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Selling Your Business? How to Get the Most for It Check out these five recommendations on making a graceful exit.

By Catherine Clifford

entrepreneur daily

Opinions expressed by Entrepreneur contributors are their own.

Political brinksmanship in Capitol Hill over the "fiscal cliff" may have you feeling nervous about your business and you might be thinking about bailing. If you are going to sell, don't be overly emotional or rash. Consider these five tips for making a graceful exit from Bill McBean, author of the recent book The Facts of Business Life: What Every Successful Business Owner Knows That You Don't, published by Wiley.

  1. You are still the boss. Even though you are looking to sell your business, you will have to keep your business in tip-top shape -- efficient and competitive -- if you want to fetch the highest price. So don't slack off during the day as you start planning your retirement.

    Related: Selling Your Business? Serial 'Trep Gurbaksh Chahal Says Be Bought, Not Sold (Video)
  2. Know your numbers backwards and forwards. During the time when you are shopping your business around and still running it, you are going to have to be especially on top of your financials and your illiquid assets. Employees, standards of practice, procedures and customers all contribute to your company's value and you will need to remember this when you are on both sides of the coin -- boss and seller.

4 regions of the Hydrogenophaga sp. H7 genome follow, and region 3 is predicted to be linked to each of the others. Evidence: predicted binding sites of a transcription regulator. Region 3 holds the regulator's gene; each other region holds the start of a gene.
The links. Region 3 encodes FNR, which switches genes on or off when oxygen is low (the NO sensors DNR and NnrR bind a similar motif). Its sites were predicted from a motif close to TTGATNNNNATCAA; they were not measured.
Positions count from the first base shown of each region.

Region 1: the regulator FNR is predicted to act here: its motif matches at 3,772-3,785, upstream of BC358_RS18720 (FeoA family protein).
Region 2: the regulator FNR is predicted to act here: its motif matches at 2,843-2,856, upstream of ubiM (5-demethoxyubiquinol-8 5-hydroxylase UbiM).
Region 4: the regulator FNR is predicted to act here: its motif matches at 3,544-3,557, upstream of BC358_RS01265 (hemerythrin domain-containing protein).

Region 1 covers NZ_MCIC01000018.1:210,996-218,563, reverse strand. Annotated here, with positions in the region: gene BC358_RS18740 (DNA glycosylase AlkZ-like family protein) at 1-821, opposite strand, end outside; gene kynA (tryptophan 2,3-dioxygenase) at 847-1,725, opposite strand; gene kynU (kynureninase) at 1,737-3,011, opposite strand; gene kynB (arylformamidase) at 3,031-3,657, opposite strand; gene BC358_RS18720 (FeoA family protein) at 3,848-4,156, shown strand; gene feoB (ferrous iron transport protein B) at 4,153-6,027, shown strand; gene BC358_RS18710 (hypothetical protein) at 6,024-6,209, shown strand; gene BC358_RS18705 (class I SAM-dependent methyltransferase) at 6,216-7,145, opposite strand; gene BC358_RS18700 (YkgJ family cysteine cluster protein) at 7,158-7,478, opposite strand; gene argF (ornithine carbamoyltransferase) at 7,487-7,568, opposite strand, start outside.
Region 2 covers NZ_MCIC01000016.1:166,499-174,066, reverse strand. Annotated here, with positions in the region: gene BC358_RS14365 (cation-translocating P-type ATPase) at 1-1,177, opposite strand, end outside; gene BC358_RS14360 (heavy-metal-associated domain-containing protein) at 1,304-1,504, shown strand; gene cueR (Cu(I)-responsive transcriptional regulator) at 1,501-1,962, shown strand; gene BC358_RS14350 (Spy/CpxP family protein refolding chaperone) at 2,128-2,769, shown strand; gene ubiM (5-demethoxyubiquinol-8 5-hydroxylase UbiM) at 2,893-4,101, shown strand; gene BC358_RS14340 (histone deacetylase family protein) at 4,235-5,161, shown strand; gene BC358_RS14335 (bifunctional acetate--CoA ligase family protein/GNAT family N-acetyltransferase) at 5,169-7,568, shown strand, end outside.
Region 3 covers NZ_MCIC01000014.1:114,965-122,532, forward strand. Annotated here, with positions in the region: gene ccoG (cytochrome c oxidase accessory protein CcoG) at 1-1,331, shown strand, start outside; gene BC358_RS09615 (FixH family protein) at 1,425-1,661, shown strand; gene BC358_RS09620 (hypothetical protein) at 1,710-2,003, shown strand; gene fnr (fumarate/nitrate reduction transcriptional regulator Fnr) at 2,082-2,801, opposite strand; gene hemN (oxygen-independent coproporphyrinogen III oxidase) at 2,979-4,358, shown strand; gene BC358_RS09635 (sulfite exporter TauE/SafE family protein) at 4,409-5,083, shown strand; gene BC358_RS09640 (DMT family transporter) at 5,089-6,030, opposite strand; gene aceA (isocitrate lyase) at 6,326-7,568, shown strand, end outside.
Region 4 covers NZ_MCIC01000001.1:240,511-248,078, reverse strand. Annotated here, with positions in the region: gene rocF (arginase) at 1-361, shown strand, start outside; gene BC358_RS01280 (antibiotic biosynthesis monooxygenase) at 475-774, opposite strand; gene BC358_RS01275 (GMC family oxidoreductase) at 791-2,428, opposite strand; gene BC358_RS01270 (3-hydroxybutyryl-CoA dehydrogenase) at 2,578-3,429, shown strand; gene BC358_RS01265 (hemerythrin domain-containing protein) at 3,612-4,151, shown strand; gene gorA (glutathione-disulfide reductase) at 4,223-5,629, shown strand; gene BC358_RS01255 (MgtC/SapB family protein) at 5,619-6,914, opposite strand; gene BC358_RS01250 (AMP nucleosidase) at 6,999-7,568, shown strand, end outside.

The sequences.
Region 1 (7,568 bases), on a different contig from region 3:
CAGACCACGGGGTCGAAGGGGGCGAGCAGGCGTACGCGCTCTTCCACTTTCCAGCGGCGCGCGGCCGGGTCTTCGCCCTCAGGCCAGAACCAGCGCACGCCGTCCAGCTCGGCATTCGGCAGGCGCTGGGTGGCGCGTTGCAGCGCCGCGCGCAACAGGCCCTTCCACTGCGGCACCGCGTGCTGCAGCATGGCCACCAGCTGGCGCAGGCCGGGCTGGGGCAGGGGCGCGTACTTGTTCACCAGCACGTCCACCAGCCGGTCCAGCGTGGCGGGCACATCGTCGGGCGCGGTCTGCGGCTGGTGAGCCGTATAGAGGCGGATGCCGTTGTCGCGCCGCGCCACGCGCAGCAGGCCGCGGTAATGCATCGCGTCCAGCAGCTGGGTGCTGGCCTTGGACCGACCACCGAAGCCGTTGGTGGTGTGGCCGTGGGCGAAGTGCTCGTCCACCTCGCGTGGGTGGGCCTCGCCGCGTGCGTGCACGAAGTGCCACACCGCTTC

3. Go long. You might be frustrated right now because of endless fiscal cliff machinations, but remember the big picture. Keep in mind who is your ideal buyer, how much you want to make from the sale and what you need to do in order to get that price, and what is the most optimal time to sell your business for your personal life, too.

    Related: 4 Things to Do Before You Sell Your Business
  4. Be willing to change. Selling your business is not the same as selling a product or service. You may need a new business plan entirely and your old marketing plan will very likely be in sufficient. Guiding your business toward an exit changes priorities.
  5. Know what you are up against. Part of getting the most for your business is knowing what your competition is worth so that you can defend the price you are asking to your potential buyers. Knowing the trends of your market will give you an upper hand as you negotiate prices and contracts with possible sellers. Another key part of taking home the most money is maximizing your tax deductions. Set up an appointment with your tax guru.

How have fiscal cliff negotiations affected your thoughts about selling your business? Leave a comment below and let us know.

Catherine Clifford

Senior Entrepreneurship Writer at CNBC

Catherine Clifford is senior entrepreneurship writer at CNBC. She was formerly a senior writer at Entrepreneur.com, the small business reporter at CNNMoney and an assistant in the New York bureau for CNN. Clifford attended Columbia University where she earned a bachelor's degree. She lives in Brooklyn, N.Y. You can follow her on Twitter at @CatClifford.

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